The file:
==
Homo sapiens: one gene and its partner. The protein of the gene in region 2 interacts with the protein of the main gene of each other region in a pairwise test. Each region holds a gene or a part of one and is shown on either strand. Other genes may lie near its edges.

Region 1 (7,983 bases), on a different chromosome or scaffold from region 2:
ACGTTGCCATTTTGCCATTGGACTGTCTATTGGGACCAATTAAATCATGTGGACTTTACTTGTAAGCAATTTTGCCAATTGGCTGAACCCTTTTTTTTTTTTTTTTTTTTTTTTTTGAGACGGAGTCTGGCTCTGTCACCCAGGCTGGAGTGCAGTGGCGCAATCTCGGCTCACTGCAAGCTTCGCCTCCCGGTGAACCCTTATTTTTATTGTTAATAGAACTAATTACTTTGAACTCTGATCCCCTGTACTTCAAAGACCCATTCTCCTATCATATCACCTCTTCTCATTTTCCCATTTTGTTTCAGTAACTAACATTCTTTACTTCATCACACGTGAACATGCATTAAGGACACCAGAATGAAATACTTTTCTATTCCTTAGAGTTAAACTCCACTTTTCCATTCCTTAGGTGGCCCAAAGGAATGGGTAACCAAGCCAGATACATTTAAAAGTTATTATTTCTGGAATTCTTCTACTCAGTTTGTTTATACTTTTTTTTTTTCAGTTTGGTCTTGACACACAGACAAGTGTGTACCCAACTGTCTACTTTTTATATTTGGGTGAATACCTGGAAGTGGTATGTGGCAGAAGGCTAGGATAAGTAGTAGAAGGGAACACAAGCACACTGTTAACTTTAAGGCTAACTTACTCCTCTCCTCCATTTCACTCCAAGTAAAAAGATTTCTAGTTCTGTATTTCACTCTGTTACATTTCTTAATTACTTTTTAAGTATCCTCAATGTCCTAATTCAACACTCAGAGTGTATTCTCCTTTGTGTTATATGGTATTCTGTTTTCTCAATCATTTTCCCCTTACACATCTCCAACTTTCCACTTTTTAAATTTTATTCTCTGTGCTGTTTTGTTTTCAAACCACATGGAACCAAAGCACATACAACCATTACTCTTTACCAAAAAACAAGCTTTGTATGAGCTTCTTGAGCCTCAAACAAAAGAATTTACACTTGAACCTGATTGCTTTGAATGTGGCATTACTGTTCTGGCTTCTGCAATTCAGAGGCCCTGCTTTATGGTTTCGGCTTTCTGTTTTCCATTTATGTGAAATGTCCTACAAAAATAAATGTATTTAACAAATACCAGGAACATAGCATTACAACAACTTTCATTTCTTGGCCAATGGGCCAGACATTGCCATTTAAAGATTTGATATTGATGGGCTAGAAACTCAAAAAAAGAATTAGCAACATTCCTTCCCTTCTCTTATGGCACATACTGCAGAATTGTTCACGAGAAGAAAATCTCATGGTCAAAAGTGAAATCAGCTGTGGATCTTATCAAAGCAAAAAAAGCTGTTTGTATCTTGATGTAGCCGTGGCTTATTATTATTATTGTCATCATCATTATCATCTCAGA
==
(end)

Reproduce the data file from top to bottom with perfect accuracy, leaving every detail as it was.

Homo sapiens: one gene and its partner. The protein of the gene in region 2 interacts with the protein of the main gene of each other region in a pairwise test. Each region holds a gene or a part of one and is shown on either strand. Other genes may lie near its edges.

Region 1 (7,983 bases), on a different chromosome or scaffold from region 2:
ACGTTGCCATTTTGCCATTGGACTGTCTATTGGGACCAATTAAATCATGTGGACTTTACTTGTAAGCAATTTTGCCAATTGGCTGAACCCTTTTTTTTTTTTTTTTTTTTTTTTTTGAGACGGAGTCTGGCTCTGTCACCCAGGCTGGAGTGCAGTGGCGCAATCTCGGCTCACTGCAAGCTTCGCCTCCCGGTGAACCCTTATTTTTATTGTTAATAGAACTAATTACTTTGAACTCTGATCCCCTGTACTTCAAAGACCCATTCTCCTATCATATCACCTCTTCTCATTTTCCCATTTTGTTTCAGTAACTAACATTCTTTACTTCATCACACGTGAACATGCATTAAGGACACCAGAATGAAATACTTTTCTATTCCTTAGAGTTAAACTCCACTTTTCCATTCCTTAGGTGGCCCAAAGGAATGGGTAACCAAGCCAGATACATTTAAAAGTTATTATTTCTGGAATTCTTCTACTCAGTTTGTTTATACTTTTTTTTTTTCAGTTTGGTCTTGACACACAGACAAGTGTGTACCCAACTGTCTACTTTTTATATTTGGGTGAATACCTGGAAGTGGTATGTGGCAGAAGGCTAGGATAAGTAGTAGAAGGGAACACAAGCACACTGTTAACTTTAAGGCTAACTTACTCCTCTCCTCCATTTCACTCCAAGTAAAAAGATTTCTAGTTCTGTATTTCACTCTGTTACATTTCTTAATTACTTTTTAAGTATCCTCAATGTCCTAATTCAACACTCAGAGTGTATTCTCCTTTGTGTTATATGGTATTCTGTTTTCTCAATCATTTTCCCCTTACACATCTCCAACTTTCCACTTTTTAAATTTTATTCTCTGTGCTGTTTTGTTTTCAAACCACATGGAACCAAAGCACATACAACCATTACTCTTTACCAAAAAACAAGCTTTGTATGAGCTTCTTGAGCCTCAAACAAAAGAATTTACACTTGAACCTGATTGCTTTGAATGTGGCATTACTGTTCTGGCTTCTGCAATTCAGAGGCCCTGCTTTATGGTTTCGGCTTTCTGTTTTCCATTTATGTGAAATGTCCTACAAAAATAAATGTATTTAACAAATACCAGGAACATAGCATTACAACAACTTTCATTTCTTGGCCAATGGGCCAGACATTGCCATTTAAAGATTTGATATTGATGGGCTAGAAACTCAAAAAAAGAATTAGCAACATTCCTTCCCTTCTCTTATGGCACATACTGCAGAATTGTTCACGAGAAGAAAATCTCATGGTCAAAAGTGAAATCAGCTGTGGATCTTATCAAAGCAAAAAAAGCTGTTTGTATCTTGATGTAGCCGTGGCTTATTATTATTATTGTCATCATCATTATCATCTCAGA